Ten years after hurricane Katrina, Fatima Shaik reflects on freedom of expression, gentrification, and the state of education in New Orleans. You could also check out Gary Rivlin’s Katrina: After the Flood, featured in our 2015 nonfiction preview.
“The author, whose novels thrum with ironic recurrences, might have been perversely pleased with this: thirty-six years after his death and twenty-two years after the fall of the Soviet Union with all its khudsovets, Vladimir Nabokov is, once again, controversial.”
Have you looked thoroughly at our Summer Reading List for Wretched Assholes Who Prefer to Wallow in Someone Else’s Misery and still aren’t sure what to read? Maybe this helpful flow chart from the Strand Bookstore, via LitHub, will help you settle on something.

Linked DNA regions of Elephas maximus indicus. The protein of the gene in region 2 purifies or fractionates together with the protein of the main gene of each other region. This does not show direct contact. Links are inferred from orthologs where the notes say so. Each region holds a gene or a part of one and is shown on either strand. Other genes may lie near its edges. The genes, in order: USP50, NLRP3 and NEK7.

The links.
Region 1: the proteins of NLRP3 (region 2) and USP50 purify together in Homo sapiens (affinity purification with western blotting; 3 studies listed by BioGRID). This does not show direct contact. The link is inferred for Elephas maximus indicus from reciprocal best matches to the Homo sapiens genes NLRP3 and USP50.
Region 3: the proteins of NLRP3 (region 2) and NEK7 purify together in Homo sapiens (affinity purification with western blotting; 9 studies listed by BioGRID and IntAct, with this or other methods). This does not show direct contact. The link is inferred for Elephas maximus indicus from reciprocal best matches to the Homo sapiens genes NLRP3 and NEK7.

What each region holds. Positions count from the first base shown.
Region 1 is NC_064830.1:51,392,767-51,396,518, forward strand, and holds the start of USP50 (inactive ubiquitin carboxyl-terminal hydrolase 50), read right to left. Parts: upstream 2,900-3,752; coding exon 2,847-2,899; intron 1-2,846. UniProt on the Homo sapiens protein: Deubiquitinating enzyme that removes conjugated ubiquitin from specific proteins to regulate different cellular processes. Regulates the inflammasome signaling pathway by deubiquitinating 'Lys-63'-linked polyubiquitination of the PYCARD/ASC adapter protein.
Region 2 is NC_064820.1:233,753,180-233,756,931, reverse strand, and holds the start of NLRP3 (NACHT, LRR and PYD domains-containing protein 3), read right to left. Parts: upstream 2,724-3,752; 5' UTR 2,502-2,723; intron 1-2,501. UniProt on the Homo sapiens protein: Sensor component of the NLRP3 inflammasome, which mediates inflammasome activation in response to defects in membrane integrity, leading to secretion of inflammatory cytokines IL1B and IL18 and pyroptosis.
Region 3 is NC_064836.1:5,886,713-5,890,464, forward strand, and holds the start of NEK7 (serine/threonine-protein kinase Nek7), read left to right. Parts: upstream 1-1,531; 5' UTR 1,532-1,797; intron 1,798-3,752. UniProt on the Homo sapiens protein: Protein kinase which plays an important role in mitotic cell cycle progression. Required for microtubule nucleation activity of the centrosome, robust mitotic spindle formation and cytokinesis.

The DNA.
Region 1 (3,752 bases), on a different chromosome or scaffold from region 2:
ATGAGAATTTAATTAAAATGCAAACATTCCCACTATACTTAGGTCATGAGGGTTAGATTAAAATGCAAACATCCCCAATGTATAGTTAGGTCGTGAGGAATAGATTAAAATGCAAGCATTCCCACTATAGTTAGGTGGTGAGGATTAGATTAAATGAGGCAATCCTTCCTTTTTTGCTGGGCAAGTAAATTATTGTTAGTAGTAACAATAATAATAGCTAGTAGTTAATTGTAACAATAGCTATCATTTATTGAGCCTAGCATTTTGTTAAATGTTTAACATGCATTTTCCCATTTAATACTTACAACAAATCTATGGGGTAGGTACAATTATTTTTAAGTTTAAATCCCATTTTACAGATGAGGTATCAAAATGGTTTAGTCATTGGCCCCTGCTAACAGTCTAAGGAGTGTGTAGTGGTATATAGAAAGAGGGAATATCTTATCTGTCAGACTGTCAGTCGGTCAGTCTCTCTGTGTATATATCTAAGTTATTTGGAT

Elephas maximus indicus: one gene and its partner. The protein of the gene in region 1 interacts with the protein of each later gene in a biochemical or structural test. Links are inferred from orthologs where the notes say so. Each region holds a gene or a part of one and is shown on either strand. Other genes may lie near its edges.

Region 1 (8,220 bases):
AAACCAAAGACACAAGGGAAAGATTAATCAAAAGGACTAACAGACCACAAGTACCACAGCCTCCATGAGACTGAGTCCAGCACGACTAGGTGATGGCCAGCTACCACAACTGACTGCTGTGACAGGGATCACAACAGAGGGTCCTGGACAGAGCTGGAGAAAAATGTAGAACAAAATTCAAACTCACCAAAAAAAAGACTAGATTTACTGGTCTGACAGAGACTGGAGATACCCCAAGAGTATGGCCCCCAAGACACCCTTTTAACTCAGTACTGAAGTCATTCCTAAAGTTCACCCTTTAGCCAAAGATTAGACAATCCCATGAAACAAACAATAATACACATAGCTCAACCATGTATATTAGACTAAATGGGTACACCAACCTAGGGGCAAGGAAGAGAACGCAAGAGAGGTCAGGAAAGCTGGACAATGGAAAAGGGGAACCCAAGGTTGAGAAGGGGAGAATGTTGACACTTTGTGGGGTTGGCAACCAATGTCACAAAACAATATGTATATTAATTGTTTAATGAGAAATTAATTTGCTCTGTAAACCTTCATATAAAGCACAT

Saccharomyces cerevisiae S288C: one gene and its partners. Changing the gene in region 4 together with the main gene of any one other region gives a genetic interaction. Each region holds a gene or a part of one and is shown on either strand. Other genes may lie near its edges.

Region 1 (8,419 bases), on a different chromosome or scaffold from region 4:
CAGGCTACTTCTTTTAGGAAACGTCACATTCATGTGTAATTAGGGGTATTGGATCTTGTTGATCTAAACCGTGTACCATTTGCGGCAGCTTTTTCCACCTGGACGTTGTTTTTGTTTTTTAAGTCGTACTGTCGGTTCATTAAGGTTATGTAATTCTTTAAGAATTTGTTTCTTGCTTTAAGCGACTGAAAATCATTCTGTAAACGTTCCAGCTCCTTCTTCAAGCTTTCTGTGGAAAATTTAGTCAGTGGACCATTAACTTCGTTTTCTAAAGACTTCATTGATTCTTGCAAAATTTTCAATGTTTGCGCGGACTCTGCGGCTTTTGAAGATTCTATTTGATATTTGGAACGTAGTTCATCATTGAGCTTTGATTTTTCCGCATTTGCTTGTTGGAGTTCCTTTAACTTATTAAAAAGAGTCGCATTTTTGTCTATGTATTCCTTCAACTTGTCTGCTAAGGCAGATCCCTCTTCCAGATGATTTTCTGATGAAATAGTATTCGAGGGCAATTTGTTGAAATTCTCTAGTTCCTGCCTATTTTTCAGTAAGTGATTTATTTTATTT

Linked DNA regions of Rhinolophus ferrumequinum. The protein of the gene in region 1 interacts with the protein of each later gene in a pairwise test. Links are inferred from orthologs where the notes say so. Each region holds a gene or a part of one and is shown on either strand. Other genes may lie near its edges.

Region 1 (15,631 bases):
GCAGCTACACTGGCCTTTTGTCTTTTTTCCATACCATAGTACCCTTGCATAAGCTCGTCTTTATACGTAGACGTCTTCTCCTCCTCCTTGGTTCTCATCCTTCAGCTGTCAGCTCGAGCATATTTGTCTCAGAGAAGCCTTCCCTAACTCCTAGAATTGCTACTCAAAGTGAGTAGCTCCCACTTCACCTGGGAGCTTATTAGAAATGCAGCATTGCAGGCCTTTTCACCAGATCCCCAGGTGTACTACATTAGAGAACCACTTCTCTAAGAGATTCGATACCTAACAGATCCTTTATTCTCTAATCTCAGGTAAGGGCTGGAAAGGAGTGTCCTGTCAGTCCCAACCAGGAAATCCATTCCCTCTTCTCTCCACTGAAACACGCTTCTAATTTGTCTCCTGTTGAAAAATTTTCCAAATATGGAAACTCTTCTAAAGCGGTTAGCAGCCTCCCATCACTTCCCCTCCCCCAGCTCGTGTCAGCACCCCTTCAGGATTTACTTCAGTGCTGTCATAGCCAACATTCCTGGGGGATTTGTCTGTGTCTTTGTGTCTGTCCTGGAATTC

Turns out David Sedaris loves The Onion (but who doesn’t, really?). Slate asked more than 30 writers including Junot Díaz, Elif Batuman, Paul Beatty, Miranda July, and Chris Kraus to recommend their favorite funny books. Might we recommend you pair this with our own Jacob Lambert‘s comedic interpretation of Cormac McCarthy?